By Katherine Tippins
University of Georgia
Many parents may remember being a victim of physical and emotional suffering at the hands of a childhood bully. Others may regret being a bully when they were young.
Youths are still at risk for verbal and physical bullying, but today’s technology dramatically increases a bully’s potential impact. Internet bullying, or cyber-bullying, gives school-yard bullies a World Wide Web of options.
"The significant difference between cyber-bullying and conventional bullying is the ability to hide one’s identity," said Sharon Gibson, a University of Georgia Cooperative Extension child development expert.
Gibson coordinates UGA’s Children, Youth and Families at Risk Project in the College of Family and Consumer Sciences. She warns the technology used to make children safer and better equipped for educational advancement can be used against them.
“The difference is how far the verbal assault can spread and how fast it can spread. Technology propels bullying beyond the school yard or neighborhood to the world through the Web,” Gibson said.
Messages, blogs and polls
There are many different ways to be cyber-bullied. One of the most common is hurtful or threatening instant messages.
Other forms include creating a Web site or blog with embarrassing information or unflattering pictures of the victim. A blog is a Web site where entries are made in journal style and are displayed in reverse chronological order. Pictures taken with a cell phone or digital camera can also be e-mailed, printed and posted to Web sites.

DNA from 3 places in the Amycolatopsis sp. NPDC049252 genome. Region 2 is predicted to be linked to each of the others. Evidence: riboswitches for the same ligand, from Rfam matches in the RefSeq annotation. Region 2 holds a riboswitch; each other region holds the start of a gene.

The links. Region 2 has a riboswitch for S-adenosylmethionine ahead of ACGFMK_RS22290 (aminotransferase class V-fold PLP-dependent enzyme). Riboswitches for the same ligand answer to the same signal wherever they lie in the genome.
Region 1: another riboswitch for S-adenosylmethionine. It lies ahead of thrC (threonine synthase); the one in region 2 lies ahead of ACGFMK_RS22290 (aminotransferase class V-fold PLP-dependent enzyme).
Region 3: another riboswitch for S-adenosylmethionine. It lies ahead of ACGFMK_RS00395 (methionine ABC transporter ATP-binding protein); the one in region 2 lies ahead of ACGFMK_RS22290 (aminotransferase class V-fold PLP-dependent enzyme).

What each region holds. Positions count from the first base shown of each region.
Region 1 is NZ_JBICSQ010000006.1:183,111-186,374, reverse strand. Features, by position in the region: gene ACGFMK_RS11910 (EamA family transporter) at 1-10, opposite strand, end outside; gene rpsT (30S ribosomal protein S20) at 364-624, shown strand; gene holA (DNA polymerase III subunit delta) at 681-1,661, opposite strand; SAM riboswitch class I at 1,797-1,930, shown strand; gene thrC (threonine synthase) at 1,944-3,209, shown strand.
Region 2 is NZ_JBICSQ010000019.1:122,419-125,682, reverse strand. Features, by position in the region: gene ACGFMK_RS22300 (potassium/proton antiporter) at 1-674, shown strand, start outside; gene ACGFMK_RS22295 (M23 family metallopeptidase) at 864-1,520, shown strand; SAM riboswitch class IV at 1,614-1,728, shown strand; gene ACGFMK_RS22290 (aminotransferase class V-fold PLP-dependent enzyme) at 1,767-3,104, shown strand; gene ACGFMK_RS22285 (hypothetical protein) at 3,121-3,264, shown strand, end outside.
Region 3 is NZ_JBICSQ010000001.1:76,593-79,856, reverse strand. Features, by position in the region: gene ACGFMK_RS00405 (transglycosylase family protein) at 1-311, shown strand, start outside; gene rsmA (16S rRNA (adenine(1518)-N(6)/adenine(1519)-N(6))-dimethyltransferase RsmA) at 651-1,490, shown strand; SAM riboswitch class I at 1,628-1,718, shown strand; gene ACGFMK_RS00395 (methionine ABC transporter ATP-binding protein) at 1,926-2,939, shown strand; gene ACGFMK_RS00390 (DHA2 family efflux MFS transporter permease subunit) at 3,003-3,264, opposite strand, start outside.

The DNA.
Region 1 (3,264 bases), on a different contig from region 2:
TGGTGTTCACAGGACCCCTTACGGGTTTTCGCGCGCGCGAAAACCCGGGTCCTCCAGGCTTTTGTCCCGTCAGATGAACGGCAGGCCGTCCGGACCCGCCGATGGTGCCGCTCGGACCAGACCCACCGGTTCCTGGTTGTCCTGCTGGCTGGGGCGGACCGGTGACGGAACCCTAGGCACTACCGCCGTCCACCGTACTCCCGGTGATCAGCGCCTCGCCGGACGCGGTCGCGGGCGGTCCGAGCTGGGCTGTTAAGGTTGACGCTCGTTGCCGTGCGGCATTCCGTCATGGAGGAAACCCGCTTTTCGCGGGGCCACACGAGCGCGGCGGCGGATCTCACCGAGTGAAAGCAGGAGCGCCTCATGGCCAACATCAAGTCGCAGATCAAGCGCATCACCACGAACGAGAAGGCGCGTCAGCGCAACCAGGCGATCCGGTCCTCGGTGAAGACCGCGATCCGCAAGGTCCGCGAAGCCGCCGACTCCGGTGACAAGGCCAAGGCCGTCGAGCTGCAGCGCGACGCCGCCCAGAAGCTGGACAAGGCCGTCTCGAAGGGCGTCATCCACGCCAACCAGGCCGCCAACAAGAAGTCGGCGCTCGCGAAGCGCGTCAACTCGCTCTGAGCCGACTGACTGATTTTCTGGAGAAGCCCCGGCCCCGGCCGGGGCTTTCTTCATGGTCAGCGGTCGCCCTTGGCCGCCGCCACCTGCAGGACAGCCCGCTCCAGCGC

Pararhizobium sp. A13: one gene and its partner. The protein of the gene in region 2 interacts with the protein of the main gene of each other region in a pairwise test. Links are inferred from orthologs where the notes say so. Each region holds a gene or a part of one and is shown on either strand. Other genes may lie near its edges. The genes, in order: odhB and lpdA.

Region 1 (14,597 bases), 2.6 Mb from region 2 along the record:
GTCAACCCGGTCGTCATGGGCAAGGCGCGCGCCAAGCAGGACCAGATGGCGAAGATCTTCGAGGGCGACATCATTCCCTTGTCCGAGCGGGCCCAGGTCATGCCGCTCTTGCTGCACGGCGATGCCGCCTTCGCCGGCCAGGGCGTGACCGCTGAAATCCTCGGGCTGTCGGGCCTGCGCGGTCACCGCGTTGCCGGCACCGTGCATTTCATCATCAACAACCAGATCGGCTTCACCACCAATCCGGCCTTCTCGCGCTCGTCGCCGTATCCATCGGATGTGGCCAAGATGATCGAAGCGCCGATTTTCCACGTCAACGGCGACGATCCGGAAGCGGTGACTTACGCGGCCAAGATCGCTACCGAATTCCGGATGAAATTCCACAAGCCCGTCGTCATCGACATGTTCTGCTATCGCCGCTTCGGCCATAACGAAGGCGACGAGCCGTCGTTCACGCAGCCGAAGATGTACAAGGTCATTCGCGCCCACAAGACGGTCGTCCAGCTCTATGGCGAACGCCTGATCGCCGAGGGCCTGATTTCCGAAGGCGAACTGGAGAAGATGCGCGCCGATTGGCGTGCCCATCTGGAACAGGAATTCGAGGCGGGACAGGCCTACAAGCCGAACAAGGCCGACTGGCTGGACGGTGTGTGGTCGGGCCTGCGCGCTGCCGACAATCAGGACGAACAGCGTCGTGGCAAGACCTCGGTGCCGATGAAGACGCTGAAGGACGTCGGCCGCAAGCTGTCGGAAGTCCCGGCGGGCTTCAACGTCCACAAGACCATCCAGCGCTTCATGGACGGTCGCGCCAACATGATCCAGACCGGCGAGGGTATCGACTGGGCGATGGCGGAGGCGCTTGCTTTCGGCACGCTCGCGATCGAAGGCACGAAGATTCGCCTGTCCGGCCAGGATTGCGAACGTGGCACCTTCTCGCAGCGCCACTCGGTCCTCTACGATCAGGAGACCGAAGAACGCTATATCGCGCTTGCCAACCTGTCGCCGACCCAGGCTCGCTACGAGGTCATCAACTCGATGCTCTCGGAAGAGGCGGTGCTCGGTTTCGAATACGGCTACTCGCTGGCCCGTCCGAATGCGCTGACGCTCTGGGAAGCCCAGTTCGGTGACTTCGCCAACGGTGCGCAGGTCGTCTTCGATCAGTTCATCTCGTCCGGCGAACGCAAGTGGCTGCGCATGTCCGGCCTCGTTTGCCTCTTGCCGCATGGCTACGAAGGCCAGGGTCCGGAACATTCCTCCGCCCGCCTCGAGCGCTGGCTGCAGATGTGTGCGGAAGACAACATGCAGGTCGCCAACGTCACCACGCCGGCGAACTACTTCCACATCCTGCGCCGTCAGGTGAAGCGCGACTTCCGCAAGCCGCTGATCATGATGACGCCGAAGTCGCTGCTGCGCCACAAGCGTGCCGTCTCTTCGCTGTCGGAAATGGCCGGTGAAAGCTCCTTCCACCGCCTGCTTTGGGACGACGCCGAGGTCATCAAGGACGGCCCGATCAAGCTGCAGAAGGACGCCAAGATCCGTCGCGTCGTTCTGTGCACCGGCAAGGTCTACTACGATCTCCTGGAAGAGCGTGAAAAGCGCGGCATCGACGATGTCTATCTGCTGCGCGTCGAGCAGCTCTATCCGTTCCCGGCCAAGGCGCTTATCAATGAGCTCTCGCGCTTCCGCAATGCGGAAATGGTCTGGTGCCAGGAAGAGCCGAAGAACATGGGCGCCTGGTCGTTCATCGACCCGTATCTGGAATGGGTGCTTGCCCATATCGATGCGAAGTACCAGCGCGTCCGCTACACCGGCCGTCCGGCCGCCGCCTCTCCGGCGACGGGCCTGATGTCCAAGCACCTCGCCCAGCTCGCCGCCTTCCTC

In the old days, kids would pass notes in class, collecting votes on various categories of students then post them on the bathroom wall. Today, Internet polling is a serious cyber-bullying tool.
"(Internet polling) has a life of its own,” Gibson said. “It can go out to hundreds of people.”
When cyber bullies use internet polling, they broadcast polls to get voters to cast their opinions on who belongs at the top of such condescending categories as dumbest and fattest, she said. The results are either shared with all the voters through email, or posted to Web sites.
In spite of the many misuses of technology, Gibson doesn’t condemn using the Internet.
"The Internet doesn’t necessarily lead to negative behavior,” she said. “But cyber-bullying can be more insidious because the victim can’t easily escape from the bully.”
Trained to help
UGA Extension agents are getting special training to help teachers and parents deal with cyber bullying. UGA Extension specialist Todd Hurt recently led such a training session.
"We soon discovered most of the literature was written as a 'do's and don'ts' list or a 'what to watch for' list for parents,” Hurt said. “We needed a more active way to warn teens of the perils of the Web rather than to give them more rules to follow.”
To keep children safe on the Web, parents should use awareness as a form of protection, he said.
Many kids use social networking sites such as MySpace. Parents should know who their child's cyber friends are, how much personal information their child is posting and who can view their profile.
Be an aware parent
"Just as you know where your child is physically, so should you be aware of the places that your child is visiting on-line," Gibson said.
Also, because cyber-bullying can happen at home or at school, parents should know school rules.
"Parents should ask the school what their policy is,” Gibson said. “If [a policy] isn’t in place, they should work to develop a school policy.”
For more tips on preventing and dealing with cyber-bullying, parents can visit the Web site www.cyberbullying.info.
(Katherine Tippins is a student writer with the University of Georgia College of Agricultural and Environmental Sciences.)